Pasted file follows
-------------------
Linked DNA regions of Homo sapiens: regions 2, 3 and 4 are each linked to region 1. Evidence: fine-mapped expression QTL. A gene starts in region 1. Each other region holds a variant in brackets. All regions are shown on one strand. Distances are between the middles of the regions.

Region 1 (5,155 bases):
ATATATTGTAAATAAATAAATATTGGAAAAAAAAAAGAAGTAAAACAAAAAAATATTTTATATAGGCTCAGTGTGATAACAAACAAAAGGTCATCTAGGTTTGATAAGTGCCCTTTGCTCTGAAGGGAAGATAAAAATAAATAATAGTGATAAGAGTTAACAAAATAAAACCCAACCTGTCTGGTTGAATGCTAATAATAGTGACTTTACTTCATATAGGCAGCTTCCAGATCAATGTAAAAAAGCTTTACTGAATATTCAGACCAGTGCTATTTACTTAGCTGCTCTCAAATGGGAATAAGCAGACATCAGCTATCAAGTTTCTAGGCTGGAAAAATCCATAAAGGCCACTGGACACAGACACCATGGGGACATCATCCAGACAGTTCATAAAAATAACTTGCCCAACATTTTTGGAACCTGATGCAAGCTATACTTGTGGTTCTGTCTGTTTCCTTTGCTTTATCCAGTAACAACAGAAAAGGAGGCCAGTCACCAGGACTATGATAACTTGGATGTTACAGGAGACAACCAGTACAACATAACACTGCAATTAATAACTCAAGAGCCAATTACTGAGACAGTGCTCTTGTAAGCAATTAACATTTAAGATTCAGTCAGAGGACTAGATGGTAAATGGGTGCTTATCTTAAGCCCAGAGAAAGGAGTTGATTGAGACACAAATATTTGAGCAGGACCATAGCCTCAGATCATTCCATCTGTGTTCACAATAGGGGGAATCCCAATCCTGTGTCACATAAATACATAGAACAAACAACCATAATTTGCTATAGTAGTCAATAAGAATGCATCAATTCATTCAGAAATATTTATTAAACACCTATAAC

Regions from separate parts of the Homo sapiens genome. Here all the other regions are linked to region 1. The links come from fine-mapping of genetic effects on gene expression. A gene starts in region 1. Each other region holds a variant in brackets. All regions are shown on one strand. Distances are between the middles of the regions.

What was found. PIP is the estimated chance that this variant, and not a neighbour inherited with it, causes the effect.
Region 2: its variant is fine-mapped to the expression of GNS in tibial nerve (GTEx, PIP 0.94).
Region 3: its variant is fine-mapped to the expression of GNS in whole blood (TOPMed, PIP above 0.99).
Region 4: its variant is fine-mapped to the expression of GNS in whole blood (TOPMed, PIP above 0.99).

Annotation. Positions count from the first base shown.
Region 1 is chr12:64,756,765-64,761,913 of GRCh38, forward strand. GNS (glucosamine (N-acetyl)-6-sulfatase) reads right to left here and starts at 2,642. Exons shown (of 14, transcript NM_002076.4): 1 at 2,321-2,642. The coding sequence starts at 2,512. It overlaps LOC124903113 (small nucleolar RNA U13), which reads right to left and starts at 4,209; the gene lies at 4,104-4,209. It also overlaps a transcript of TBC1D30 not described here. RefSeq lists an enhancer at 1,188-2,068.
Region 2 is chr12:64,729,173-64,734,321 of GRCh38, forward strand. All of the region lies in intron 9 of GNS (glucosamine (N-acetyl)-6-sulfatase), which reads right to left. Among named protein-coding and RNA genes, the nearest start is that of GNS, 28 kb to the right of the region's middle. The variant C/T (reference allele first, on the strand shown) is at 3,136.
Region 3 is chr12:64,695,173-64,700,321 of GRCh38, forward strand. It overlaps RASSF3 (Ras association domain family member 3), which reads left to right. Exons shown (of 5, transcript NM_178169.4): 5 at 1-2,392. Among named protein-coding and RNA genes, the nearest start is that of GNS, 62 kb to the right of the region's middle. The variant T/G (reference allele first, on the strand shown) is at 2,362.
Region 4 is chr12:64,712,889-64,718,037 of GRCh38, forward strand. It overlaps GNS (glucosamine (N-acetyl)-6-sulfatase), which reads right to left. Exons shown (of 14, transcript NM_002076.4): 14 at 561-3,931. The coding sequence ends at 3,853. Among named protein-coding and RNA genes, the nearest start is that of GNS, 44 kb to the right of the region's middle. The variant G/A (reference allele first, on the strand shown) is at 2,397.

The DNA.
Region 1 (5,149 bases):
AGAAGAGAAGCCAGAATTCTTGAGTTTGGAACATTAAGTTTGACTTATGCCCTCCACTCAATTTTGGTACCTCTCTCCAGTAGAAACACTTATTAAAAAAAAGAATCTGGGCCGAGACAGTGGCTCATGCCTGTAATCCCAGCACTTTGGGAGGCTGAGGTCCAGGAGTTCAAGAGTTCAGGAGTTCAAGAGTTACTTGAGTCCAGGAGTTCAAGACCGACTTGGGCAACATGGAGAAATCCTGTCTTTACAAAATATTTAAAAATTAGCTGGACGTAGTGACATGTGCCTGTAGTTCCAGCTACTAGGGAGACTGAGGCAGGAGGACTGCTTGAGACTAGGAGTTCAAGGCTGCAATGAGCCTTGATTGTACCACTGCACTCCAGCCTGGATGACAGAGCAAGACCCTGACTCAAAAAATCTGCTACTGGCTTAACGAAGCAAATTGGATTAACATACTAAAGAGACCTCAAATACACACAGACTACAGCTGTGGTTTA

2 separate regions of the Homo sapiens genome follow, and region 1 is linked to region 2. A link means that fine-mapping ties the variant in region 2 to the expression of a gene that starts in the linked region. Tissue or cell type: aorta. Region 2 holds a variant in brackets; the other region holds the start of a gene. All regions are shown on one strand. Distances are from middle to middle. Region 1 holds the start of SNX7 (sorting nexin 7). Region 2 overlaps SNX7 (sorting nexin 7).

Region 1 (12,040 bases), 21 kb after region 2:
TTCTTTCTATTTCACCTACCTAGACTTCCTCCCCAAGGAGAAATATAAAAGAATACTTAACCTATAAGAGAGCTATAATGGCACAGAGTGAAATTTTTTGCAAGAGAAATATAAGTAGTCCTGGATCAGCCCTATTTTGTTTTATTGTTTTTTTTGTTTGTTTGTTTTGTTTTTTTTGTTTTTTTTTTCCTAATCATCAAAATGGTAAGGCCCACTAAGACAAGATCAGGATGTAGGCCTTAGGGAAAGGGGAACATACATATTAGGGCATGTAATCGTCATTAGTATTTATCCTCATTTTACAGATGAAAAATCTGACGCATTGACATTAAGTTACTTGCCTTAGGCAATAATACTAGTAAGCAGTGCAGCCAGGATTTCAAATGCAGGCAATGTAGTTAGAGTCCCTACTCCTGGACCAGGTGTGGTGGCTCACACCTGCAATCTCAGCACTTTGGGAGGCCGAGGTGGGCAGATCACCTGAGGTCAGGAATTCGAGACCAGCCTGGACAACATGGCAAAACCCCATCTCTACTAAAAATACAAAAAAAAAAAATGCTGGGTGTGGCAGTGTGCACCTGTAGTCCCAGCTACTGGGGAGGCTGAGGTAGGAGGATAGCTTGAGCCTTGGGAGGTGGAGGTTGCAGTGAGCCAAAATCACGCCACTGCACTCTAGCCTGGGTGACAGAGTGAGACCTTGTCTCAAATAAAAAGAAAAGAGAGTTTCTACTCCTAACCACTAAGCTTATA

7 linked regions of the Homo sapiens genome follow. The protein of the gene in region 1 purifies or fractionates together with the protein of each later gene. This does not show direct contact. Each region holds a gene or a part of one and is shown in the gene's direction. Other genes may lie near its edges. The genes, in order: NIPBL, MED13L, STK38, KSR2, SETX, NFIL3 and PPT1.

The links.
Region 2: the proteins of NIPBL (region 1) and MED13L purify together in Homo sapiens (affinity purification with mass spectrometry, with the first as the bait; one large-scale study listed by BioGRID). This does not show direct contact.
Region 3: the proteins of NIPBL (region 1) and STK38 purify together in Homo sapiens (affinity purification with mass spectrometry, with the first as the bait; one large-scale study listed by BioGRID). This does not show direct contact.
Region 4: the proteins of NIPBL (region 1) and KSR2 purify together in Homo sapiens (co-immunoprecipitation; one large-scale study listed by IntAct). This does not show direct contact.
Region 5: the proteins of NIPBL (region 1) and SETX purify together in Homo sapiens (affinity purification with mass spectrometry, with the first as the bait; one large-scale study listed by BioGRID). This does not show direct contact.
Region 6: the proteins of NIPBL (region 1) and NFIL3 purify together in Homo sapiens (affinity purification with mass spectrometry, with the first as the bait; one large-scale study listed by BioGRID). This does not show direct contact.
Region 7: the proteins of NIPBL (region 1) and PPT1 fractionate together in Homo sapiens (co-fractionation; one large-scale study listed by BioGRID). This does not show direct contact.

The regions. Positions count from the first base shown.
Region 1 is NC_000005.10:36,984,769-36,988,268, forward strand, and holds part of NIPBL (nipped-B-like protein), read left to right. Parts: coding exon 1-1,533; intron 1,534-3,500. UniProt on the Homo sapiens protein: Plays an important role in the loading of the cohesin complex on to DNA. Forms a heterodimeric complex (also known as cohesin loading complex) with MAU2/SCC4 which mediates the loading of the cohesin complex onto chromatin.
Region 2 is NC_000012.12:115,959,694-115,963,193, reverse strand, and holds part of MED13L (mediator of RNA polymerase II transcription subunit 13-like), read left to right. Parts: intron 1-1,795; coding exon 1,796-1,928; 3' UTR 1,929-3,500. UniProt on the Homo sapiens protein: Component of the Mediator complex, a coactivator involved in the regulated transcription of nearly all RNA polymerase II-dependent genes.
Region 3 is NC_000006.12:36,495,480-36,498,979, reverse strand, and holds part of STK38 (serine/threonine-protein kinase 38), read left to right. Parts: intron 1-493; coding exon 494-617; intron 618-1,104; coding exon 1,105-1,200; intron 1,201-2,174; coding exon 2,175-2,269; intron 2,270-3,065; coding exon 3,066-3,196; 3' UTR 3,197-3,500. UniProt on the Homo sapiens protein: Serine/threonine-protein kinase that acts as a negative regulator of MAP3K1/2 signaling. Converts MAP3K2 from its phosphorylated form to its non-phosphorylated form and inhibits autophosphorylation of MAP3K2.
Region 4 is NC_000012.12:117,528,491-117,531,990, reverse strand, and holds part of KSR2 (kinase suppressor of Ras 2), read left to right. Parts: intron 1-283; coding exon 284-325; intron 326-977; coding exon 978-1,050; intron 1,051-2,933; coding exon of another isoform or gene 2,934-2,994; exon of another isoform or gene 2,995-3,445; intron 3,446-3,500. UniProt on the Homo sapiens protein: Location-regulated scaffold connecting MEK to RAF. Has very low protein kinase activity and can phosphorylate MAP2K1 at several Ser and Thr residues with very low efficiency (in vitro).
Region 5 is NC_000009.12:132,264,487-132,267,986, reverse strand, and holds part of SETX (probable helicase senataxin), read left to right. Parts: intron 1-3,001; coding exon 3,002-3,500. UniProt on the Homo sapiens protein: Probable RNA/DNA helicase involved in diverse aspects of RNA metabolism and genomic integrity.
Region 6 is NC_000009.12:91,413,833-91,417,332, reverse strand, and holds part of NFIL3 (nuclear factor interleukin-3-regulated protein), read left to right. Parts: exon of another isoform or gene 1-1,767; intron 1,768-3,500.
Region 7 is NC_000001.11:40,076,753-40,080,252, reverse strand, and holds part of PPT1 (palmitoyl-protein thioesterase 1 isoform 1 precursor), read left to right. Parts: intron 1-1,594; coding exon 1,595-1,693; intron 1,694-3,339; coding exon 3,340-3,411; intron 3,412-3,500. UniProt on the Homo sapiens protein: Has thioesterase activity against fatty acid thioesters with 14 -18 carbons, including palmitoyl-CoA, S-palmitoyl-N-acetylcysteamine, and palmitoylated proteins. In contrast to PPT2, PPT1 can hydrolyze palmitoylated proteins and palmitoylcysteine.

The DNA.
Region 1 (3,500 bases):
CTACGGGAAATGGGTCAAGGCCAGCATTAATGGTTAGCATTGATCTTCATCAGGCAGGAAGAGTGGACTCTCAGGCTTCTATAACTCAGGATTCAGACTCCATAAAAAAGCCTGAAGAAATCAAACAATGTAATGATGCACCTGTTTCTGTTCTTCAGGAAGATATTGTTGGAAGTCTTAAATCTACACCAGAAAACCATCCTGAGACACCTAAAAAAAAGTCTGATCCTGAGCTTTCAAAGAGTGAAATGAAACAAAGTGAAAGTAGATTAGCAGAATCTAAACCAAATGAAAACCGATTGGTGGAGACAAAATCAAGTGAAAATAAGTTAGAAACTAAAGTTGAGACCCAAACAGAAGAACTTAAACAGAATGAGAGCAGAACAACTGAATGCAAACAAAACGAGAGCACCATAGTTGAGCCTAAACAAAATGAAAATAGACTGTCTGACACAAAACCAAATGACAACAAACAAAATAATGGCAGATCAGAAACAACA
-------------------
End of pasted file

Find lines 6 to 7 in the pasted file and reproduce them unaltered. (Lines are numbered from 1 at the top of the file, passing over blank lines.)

Region 2: its variant is fine-mapped to the expression of GNS in tibial nerve (GTEx, PIP 0.94).
Region 3: its variant is fine-mapped to the expression of GNS in whole blood (TOPMed, PIP above 0.99).